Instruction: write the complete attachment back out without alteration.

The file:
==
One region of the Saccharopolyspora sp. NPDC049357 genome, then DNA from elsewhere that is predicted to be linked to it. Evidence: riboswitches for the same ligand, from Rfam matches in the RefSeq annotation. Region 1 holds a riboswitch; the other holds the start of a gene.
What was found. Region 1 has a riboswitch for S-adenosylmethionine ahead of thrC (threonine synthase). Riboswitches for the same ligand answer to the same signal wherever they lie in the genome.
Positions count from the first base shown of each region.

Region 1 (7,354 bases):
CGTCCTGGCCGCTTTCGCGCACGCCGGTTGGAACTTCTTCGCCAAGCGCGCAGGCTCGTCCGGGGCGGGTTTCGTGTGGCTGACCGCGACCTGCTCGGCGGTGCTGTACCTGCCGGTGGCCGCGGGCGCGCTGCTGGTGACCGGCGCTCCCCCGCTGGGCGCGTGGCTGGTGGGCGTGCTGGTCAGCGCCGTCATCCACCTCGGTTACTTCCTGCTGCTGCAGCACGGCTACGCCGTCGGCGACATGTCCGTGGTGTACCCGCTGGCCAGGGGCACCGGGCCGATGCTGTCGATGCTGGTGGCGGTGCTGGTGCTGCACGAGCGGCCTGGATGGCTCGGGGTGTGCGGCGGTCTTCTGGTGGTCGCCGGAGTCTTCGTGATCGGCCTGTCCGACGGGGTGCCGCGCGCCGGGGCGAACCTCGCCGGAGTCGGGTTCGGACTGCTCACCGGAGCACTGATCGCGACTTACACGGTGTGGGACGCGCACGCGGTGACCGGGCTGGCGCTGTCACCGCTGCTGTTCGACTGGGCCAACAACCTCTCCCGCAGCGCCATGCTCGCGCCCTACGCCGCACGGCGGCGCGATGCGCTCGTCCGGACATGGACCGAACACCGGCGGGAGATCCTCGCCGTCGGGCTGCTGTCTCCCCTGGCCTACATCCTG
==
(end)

One region of the Saccharopolyspora sp. NPDC049357 genome, then DNA from elsewhere that is predicted to be linked to it. Evidence: riboswitches for the same ligand, from Rfam matches in the RefSeq annotation. Region 1 holds a riboswitch; the other holds the start of a gene.
What was found. Region 1 has a riboswitch for S-adenosylmethionine ahead of thrC (threonine synthase). Riboswitches for the same ligand answer to the same signal wherever they lie in the genome.
Positions count from the first base shown of each region.

Region 1 (7,354 bases):
CGTCCTGGCCGCTTTCGCGCACGCCGGTTGGAACTTCTTCGCCAAGCGCGCAGGCTCGTCCGGGGCGGGTTTCGTGTGGCTGACCGCGACCTGCTCGGCGGTGCTGTACCTGCCGGTGGCCGCGGGCGCGCTGCTGGTGACCGGCGCTCCCCCGCTGGGCGCGTGGCTGGTGGGCGTGCTGGTCAGCGCCGTCATCCACCTCGGTTACTTCCTGCTGCTGCAGCACGGCTACGCCGTCGGCGACATGTCCGTGGTGTACCCGCTGGCCAGGGGCACCGGGCCGATGCTGTCGATGCTGGTGGCGGTGCTGGTGCTGCACGAGCGGCCTGGATGGCTCGGGGTGTGCGGCGGTCTTCTGGTGGTCGCCGGAGTCTTCGTGATCGGCCTGTCCGACGGGGTGCCGCGCGCCGGGGCGAACCTCGCCGGAGTCGGGTTCGGACTGCTCACCGGAGCACTGATCGCGACTTACACGGTGTGGGACGCGCACGCGGTGACCGGGCTGGCGCTGTCACCGCTGCTGTTCGACTGGGCCAACAACCTCTCCCGCAGCGCCATGCTCGCGCCCTACGCCGCACGGCGGCGCGATGCGCTCGTCCGGACATGGACCGAACACCGGCGGGAGATCCTCGCCGTCGGGCTGCTGTCTCCCCTGGCCTACATCCTG